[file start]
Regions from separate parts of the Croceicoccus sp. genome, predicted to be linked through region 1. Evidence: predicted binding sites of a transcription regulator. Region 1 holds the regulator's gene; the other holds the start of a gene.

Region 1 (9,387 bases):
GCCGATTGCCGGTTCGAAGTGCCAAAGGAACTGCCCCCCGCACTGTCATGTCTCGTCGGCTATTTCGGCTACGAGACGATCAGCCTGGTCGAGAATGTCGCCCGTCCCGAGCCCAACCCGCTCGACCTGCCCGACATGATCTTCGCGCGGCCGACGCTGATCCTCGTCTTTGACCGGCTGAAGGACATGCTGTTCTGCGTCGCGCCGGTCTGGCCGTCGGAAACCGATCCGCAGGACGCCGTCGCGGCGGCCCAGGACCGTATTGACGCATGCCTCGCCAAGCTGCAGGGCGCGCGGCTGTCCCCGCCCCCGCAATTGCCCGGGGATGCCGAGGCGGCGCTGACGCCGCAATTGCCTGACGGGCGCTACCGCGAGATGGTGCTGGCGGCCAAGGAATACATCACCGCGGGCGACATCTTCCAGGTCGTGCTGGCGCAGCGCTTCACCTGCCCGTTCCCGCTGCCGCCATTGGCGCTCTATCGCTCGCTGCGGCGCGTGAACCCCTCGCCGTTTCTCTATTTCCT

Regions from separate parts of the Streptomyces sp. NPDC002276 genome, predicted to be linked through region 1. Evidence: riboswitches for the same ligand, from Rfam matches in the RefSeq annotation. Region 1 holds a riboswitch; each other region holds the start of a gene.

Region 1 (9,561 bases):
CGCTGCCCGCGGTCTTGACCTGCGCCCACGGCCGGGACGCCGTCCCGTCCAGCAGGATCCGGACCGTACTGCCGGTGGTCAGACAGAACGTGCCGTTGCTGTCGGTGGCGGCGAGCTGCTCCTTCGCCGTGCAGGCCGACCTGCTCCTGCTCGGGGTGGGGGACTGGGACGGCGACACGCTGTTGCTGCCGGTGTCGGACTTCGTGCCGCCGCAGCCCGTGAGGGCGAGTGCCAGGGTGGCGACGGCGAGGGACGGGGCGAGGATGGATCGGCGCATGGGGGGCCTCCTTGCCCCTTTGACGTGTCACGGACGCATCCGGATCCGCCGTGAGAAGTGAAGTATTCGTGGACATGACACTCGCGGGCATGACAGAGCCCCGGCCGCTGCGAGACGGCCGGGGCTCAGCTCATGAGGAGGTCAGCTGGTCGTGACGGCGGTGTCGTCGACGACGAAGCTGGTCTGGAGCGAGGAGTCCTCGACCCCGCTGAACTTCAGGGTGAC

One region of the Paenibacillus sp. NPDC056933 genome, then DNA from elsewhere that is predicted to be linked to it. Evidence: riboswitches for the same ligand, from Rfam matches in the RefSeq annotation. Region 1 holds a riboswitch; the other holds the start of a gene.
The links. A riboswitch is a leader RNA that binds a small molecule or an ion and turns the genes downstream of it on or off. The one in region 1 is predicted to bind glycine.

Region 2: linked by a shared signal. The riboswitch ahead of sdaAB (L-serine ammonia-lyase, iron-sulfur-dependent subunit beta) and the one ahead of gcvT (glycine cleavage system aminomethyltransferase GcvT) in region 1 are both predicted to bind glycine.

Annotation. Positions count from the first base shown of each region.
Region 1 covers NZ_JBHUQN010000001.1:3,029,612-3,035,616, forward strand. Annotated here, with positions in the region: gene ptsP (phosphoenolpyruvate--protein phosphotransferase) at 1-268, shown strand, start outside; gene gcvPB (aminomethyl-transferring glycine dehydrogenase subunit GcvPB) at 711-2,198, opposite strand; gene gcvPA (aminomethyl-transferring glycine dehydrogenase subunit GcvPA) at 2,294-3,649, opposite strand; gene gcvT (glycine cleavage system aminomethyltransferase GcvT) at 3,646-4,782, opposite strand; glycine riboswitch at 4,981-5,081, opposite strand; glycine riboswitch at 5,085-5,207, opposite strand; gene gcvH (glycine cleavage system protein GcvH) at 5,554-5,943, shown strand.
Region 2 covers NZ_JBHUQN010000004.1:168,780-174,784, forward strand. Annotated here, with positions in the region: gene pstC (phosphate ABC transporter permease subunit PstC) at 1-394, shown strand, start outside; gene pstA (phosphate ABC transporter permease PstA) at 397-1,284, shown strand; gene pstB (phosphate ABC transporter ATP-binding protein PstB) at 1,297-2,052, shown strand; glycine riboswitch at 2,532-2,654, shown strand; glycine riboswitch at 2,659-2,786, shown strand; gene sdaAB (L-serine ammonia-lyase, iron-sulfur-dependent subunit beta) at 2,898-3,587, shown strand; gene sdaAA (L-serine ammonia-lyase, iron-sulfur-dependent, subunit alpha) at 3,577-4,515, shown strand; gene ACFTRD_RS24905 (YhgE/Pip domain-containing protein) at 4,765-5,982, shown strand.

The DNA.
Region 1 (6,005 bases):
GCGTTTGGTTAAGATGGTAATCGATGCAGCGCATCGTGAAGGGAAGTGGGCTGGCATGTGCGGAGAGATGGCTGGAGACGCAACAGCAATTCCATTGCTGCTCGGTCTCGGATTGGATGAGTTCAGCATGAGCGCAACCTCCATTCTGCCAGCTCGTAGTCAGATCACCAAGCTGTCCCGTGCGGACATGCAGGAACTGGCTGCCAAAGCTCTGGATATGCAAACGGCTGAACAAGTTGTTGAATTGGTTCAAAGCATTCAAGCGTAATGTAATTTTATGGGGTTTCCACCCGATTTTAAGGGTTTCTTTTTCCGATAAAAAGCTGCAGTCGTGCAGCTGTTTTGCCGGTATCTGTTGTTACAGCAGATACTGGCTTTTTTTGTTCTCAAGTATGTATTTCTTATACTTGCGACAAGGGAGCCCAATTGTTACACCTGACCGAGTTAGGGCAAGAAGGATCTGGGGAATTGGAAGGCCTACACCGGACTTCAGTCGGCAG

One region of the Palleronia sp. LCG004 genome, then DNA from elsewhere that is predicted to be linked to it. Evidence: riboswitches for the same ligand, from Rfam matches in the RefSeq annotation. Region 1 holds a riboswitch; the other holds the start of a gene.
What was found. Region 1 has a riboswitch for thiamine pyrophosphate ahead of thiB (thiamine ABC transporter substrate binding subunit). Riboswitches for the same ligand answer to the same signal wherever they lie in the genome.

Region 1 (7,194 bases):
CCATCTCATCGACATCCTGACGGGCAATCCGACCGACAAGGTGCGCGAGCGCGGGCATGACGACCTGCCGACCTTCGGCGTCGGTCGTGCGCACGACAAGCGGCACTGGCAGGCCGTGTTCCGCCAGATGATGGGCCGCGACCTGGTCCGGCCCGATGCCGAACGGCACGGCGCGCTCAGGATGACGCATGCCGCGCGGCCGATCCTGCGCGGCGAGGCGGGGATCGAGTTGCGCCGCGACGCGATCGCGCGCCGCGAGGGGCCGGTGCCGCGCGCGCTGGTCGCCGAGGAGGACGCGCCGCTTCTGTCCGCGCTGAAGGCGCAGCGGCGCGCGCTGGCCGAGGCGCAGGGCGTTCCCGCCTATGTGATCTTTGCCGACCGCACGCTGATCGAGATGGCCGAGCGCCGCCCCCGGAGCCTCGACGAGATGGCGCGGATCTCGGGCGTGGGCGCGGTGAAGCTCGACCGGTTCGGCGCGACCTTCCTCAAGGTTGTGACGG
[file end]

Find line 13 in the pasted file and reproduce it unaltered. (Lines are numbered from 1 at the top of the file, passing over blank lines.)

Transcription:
The DNA.